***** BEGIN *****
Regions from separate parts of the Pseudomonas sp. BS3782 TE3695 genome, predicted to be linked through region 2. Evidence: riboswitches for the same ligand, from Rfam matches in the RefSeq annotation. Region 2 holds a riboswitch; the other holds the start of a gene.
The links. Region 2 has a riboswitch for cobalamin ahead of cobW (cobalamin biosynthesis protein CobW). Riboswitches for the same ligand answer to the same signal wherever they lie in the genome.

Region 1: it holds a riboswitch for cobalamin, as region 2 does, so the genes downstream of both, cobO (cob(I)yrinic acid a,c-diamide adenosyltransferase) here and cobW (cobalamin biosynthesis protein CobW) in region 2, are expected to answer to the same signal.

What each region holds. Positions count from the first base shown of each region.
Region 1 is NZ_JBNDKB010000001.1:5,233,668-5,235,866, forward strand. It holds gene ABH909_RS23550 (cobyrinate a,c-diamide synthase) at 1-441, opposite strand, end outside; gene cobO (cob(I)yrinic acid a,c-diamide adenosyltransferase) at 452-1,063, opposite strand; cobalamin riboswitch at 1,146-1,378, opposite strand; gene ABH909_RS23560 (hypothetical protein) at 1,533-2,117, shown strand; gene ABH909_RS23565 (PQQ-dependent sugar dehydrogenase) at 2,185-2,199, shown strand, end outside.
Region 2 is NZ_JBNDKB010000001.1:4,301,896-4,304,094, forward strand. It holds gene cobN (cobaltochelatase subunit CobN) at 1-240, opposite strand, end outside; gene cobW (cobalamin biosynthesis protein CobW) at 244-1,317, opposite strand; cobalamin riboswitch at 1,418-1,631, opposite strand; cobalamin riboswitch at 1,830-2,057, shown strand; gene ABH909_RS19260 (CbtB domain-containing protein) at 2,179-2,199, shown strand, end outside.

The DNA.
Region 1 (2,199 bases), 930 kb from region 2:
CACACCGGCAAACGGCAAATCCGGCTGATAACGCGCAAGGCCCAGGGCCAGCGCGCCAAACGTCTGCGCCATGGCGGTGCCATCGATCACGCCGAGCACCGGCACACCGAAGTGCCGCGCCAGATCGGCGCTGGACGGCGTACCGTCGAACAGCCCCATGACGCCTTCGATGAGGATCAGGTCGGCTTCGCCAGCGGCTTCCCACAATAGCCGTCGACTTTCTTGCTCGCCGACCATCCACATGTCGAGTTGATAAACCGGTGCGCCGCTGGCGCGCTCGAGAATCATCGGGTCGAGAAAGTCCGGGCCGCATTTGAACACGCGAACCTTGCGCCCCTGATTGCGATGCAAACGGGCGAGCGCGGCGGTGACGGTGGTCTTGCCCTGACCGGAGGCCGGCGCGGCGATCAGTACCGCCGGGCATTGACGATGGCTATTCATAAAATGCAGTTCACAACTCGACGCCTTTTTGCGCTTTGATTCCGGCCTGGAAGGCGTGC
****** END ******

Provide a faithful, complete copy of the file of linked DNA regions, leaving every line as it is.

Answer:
Regions from separate parts of the Pseudomonas sp. BS3782 TE3695 genome, predicted to be linked through region 2. Evidence: riboswitches for the same ligand, from Rfam matches in the RefSeq annotation. Region 2 holds a riboswitch; the other holds the start of a gene.
The links. Region 2 has a riboswitch for cobalamin ahead of cobW (cobalamin biosynthesis protein CobW). Riboswitches for the same ligand answer to the same signal wherever they lie in the genome.

Region 1: it holds a riboswitch for cobalamin, as region 2 does, so the genes downstream of both, cobO (cob(I)yrinic acid a,c-diamide adenosyltransferase) here and cobW (cobalamin biosynthesis protein CobW) in region 2, are expected to answer to the same signal.

What each region holds. Positions count from the first base shown of each region.
Region 1 is NZ_JBNDKB010000001.1:5,233,668-5,235,866, forward strand. It holds gene ABH909_RS23550 (cobyrinate a,c-diamide synthase) at 1-441, opposite strand, end outside; gene cobO (cob(I)yrinic acid a,c-diamide adenosyltransferase) at 452-1,063, opposite strand; cobalamin riboswitch at 1,146-1,378, opposite strand; gene ABH909_RS23560 (hypothetical protein) at 1,533-2,117, shown strand; gene ABH909_RS23565 (PQQ-dependent sugar dehydrogenase) at 2,185-2,199, shown strand, end outside.
Region 2 is NZ_JBNDKB010000001.1:4,301,896-4,304,094, forward strand. It holds gene cobN (cobaltochelatase subunit CobN) at 1-240, opposite strand, end outside; gene cobW (cobalamin biosynthesis protein CobW) at 244-1,317, opposite strand; cobalamin riboswitch at 1,418-1,631, opposite strand; cobalamin riboswitch at 1,830-2,057, shown strand; gene ABH909_RS19260 (CbtB domain-containing protein) at 2,179-2,199, shown strand, end outside.

The DNA.
Region 1 (2,199 bases), 930 kb from region 2:
CACACCGGCAAACGGCAAATCCGGCTGATAACGCGCAAGGCCCAGGGCCAGCGCGCCAAACGTCTGCGCCATGGCGGTGCCATCGATCACGCCGAGCACCGGCACACCGAAGTGCCGCGCCAGATCGGCGCTGGACGGCGTACCGTCGAACAGCCCCATGACGCCTTCGATGAGGATCAGGTCGGCTTCGCCAGCGGCTTCCCACAATAGCCGTCGACTTTCTTGCTCGCCGACCATCCACATGTCGAGTTGATAAACCGGTGCGCCGCTGGCGCGCTCGAGAATCATCGGGTCGAGAAAGTCCGGGCCGCATTTGAACACGCGAACCTTGCGCCCCTGATTGCGATGCAAACGGGCGAGCGCGGCGGTGACGGTGGTCTTGCCCTGACCGGAGGCCGGCGCGGCGATCAGTACCGCCGGGCATTGACGATGGCTATTCATAAAATGCAGTTCACAACTCGACGCCTTTTTGCGCTTTGATTCCGGCCTGGAAGGCGTGC